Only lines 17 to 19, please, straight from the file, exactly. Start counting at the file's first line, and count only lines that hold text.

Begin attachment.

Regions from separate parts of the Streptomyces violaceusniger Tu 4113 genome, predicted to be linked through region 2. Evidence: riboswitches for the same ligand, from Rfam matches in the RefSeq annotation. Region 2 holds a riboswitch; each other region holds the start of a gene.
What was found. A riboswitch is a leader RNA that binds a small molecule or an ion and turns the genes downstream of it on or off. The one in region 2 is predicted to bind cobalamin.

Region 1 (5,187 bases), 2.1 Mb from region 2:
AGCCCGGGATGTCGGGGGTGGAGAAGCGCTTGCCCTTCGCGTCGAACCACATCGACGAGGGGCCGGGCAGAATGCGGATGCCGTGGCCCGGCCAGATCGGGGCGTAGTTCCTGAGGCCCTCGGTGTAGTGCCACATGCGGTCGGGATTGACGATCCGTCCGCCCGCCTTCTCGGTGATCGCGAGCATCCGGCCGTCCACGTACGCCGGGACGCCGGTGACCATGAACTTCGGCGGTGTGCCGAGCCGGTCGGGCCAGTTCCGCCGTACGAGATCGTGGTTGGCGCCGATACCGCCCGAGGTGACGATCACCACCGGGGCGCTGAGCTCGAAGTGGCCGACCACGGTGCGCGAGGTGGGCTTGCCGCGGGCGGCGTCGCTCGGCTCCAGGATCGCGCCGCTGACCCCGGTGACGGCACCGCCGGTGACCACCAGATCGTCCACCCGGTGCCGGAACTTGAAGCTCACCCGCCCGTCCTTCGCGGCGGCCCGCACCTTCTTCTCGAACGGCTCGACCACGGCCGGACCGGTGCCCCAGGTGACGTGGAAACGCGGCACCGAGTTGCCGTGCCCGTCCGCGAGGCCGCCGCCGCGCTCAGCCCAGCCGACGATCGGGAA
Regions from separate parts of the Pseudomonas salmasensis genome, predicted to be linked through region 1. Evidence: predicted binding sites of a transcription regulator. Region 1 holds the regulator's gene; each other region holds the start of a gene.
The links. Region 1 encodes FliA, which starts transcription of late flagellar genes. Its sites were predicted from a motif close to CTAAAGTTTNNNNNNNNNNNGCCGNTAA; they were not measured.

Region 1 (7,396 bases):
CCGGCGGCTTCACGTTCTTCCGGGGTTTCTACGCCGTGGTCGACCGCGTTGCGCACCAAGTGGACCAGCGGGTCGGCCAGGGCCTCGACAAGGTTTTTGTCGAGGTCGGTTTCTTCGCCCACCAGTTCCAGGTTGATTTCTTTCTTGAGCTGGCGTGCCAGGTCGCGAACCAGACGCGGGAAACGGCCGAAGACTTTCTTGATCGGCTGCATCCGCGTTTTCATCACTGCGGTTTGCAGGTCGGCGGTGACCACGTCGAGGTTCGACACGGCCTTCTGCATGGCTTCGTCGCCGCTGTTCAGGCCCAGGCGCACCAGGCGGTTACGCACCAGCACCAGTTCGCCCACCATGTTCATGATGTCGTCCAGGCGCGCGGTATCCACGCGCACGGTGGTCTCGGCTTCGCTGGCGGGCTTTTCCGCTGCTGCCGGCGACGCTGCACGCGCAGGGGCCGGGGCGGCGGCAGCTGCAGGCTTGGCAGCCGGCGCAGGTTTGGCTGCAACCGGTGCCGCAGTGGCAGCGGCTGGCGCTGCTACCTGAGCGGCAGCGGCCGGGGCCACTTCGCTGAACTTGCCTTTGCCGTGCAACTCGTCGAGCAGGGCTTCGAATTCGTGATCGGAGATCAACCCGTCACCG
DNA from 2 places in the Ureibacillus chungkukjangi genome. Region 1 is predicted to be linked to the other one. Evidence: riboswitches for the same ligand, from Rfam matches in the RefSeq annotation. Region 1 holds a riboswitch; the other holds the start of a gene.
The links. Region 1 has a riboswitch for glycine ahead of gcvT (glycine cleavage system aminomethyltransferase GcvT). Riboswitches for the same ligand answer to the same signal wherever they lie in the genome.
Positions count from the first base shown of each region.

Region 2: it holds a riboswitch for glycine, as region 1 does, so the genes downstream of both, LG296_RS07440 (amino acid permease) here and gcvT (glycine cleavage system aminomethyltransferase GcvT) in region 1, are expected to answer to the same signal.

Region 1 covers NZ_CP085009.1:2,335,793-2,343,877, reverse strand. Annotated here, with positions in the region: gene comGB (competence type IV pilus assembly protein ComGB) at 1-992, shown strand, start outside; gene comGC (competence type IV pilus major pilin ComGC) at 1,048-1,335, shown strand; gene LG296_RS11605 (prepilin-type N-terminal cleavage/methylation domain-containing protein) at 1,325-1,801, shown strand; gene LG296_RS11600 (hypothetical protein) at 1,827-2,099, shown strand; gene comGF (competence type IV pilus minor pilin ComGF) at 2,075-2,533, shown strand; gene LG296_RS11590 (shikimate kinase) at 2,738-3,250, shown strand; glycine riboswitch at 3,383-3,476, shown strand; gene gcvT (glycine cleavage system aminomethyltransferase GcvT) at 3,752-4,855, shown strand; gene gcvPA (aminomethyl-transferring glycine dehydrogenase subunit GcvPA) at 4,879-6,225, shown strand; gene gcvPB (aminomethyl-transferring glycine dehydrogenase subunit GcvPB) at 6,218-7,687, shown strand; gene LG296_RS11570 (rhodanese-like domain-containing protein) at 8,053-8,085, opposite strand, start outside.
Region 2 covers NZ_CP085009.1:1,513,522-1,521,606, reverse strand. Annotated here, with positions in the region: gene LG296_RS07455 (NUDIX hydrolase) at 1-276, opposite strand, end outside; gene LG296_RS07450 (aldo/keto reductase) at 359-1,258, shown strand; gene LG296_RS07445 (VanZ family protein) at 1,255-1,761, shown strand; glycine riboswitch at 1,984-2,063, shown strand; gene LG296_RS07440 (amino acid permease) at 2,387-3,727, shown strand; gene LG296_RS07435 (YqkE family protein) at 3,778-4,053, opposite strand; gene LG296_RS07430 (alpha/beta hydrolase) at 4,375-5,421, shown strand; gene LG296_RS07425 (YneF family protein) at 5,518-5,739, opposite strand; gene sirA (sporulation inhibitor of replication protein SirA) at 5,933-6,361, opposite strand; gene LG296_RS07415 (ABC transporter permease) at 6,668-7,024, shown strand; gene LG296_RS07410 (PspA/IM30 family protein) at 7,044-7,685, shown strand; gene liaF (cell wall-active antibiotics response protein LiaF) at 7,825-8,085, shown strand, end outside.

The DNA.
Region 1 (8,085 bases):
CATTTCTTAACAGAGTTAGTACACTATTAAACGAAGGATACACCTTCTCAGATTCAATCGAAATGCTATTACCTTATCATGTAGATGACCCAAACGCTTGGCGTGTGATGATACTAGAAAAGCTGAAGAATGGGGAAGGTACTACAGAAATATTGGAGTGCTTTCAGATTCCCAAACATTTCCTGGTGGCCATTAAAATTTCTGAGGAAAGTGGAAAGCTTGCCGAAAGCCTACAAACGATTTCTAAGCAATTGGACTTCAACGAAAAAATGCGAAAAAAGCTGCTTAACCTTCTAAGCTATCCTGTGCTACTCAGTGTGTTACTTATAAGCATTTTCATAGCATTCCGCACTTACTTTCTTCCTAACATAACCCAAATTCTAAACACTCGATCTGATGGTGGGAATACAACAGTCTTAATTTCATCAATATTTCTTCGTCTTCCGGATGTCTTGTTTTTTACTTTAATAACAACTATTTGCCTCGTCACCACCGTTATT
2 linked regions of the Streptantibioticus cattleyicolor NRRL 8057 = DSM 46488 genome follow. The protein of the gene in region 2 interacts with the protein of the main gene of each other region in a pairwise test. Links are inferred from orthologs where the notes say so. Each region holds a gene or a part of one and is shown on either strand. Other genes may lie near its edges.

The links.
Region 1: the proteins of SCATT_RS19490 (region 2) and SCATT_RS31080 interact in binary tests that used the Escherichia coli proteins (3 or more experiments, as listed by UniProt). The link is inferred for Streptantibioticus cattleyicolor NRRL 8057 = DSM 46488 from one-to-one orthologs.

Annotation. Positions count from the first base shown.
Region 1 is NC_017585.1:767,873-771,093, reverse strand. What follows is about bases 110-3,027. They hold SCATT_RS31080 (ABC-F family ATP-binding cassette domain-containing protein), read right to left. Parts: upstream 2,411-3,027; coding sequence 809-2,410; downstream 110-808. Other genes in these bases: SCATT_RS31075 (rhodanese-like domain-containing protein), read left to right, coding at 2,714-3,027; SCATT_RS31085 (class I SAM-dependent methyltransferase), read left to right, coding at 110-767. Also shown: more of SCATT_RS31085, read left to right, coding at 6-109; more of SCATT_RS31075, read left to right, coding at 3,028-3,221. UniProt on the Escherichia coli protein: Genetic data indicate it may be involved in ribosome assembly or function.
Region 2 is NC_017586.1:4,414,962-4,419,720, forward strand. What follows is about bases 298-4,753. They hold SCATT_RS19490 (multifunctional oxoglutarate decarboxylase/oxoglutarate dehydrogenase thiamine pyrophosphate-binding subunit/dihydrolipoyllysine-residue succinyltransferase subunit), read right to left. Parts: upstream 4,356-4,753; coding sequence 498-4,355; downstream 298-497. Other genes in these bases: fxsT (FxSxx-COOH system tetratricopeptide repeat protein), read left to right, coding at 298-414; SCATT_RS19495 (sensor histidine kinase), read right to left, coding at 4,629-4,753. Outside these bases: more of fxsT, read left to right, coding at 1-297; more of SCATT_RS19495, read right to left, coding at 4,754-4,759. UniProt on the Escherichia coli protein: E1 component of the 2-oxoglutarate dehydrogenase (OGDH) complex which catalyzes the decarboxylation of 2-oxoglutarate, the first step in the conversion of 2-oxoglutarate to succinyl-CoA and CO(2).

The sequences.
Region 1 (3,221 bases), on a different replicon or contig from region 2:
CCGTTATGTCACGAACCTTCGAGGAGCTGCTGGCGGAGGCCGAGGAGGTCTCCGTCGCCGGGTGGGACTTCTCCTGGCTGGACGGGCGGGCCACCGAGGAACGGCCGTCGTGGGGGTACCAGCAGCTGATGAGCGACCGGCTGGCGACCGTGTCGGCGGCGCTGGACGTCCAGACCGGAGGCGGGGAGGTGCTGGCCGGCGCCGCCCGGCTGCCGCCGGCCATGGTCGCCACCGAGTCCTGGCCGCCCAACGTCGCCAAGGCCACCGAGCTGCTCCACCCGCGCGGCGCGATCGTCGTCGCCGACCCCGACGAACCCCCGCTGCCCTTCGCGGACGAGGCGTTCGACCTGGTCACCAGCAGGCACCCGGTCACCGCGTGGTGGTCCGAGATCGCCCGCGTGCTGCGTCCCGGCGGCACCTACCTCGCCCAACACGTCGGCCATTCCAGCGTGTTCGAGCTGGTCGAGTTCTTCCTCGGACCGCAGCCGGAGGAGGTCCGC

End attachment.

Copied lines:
CATTTCTTAACAGAGTTAGTACACTATTAAACGAAGGATACACCTTCTCAGATTCAATCGAAATGCTATTACCTTATCATGTAGATGACCCAAACGCTTGGCGTGTGATGATACTAGAAAAGCTGAAGAATGGGGAAGGTACTACAGAAATATTGGAGTGCTTTCAGATTCCCAAACATTTCCTGGTGGCCATTAAAATTTCTGAGGAAAGTGGAAAGCTTGCCGAAAGCCTACAAACGATTTCTAAGCAATTGGACTTCAACGAAAAAATGCGAAAAAAGCTGCTTAACCTTCTAAGCTATCCTGTGCTACTCAGTGTGTTACTTATAAGCATTTTCATAGCATTCCGCACTTACTTTCTTCCTAACATAACCCAAATTCTAAACACTCGATCTGATGGTGGGAATACAACAGTCTTAATTTCATCAATATTTCTTCGTCTTCCGGATGTCTTGTTTTTTACTTTAATAACAACTATTTGCCTCGTCACCACCGTTATT
2 linked regions of the Streptantibioticus cattleyicolor NRRL 8057 = DSM 46488 genome follow. The protein of the gene in region 2 interacts with the protein of the main gene of each other region in a pairwise test. Links are inferred from orthologs where the notes say so. Each region holds a gene or a part of one and is shown on either strand. Other genes may lie near its edges.

The links.